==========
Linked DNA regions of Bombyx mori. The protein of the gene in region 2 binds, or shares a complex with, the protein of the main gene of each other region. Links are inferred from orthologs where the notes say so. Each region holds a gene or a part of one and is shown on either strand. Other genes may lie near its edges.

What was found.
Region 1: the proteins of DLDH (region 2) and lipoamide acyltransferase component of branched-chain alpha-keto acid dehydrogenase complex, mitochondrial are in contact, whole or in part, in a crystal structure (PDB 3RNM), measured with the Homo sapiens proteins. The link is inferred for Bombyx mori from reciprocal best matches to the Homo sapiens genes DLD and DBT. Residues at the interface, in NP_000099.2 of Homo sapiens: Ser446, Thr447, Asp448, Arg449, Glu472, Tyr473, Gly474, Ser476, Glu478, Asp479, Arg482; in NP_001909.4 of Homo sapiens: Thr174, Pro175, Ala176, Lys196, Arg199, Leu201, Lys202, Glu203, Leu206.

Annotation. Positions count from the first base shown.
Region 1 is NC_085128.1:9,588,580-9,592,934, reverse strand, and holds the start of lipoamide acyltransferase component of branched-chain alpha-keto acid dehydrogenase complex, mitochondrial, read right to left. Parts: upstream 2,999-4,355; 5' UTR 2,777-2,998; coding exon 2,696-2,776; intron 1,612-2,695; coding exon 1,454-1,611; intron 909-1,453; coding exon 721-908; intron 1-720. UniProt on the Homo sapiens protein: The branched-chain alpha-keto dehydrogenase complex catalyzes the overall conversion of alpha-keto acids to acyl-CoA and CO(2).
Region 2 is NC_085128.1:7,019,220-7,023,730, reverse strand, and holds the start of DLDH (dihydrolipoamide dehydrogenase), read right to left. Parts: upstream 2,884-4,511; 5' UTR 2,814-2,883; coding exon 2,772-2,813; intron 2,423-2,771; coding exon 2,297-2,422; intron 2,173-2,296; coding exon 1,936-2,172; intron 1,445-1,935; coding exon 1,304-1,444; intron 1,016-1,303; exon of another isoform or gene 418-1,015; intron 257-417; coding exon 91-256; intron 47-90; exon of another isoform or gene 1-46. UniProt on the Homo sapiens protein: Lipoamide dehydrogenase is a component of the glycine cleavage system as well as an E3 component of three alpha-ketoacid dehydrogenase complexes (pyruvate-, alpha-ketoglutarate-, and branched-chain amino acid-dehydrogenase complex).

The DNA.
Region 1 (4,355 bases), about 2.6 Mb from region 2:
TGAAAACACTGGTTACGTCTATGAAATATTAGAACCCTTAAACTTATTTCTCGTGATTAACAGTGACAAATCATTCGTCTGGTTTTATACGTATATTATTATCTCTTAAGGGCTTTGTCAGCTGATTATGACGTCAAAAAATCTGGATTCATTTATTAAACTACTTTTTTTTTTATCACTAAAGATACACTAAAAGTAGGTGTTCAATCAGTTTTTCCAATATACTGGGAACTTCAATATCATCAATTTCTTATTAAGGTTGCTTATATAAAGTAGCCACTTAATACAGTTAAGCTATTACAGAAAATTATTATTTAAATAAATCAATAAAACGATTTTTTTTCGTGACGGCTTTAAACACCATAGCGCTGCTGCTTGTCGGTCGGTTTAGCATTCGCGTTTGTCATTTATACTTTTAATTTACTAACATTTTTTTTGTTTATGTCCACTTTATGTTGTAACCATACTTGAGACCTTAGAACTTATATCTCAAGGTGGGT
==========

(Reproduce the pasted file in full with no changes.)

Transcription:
Linked DNA regions of Bombyx mori. The protein of the gene in region 2 binds, or shares a complex with, the protein of the main gene of each other region. Links are inferred from orthologs where the notes say so. Each region holds a gene or a part of one and is shown on either strand. Other genes may lie near its edges.

What was found.
Region 1: the proteins of DLDH (region 2) and lipoamide acyltransferase component of branched-chain alpha-keto acid dehydrogenase complex, mitochondrial are in contact, whole or in part, in a crystal structure (PDB 3RNM), measured with the Homo sapiens proteins. The link is inferred for Bombyx mori from reciprocal best matches to the Homo sapiens genes DLD and DBT. Residues at the interface, in NP_000099.2 of Homo sapiens: Ser446, Thr447, Asp448, Arg449, Glu472, Tyr473, Gly474, Ser476, Glu478, Asp479, Arg482; in NP_001909.4 of Homo sapiens: Thr174, Pro175, Ala176, Lys196, Arg199, Leu201, Lys202, Glu203, Leu206.

Annotation. Positions count from the first base shown.
Region 1 is NC_085128.1:9,588,580-9,592,934, reverse strand, and holds the start of lipoamide acyltransferase component of branched-chain alpha-keto acid dehydrogenase complex, mitochondrial, read right to left. Parts: upstream 2,999-4,355; 5' UTR 2,777-2,998; coding exon 2,696-2,776; intron 1,612-2,695; coding exon 1,454-1,611; intron 909-1,453; coding exon 721-908; intron 1-720. UniProt on the Homo sapiens protein: The branched-chain alpha-keto dehydrogenase complex catalyzes the overall conversion of alpha-keto acids to acyl-CoA and CO(2).
Region 2 is NC_085128.1:7,019,220-7,023,730, reverse strand, and holds the start of DLDH (dihydrolipoamide dehydrogenase), read right to left. Parts: upstream 2,884-4,511; 5' UTR 2,814-2,883; coding exon 2,772-2,813; intron 2,423-2,771; coding exon 2,297-2,422; intron 2,173-2,296; coding exon 1,936-2,172; intron 1,445-1,935; coding exon 1,304-1,444; intron 1,016-1,303; exon of another isoform or gene 418-1,015; intron 257-417; coding exon 91-256; intron 47-90; exon of another isoform or gene 1-46. UniProt on the Homo sapiens protein: Lipoamide dehydrogenase is a component of the glycine cleavage system as well as an E3 component of three alpha-ketoacid dehydrogenase complexes (pyruvate-, alpha-ketoglutarate-, and branched-chain amino acid-dehydrogenase complex).

The DNA.
Region 1 (4,355 bases), about 2.6 Mb from region 2:
TGAAAACACTGGTTACGTCTATGAAATATTAGAACCCTTAAACTTATTTCTCGTGATTAACAGTGACAAATCATTCGTCTGGTTTTATACGTATATTATTATCTCTTAAGGGCTTTGTCAGCTGATTATGACGTCAAAAAATCTGGATTCATTTATTAAACTACTTTTTTTTTTATCACTAAAGATACACTAAAAGTAGGTGTTCAATCAGTTTTTCCAATATACTGGGAACTTCAATATCATCAATTTCTTATTAAGGTTGCTTATATAAAGTAGCCACTTAATACAGTTAAGCTATTACAGAAAATTATTATTTAAATAAATCAATAAAACGATTTTTTTTCGTGACGGCTTTAAACACCATAGCGCTGCTGCTTGTCGGTCGGTTTAGCATTCGCGTTTGTCATTTATACTTTTAATTTACTAACATTTTTTTTGTTTATGTCCACTTTATGTTGTAACCATACTTGAGACCTTAGAACTTATATCTCAAGGTGGGT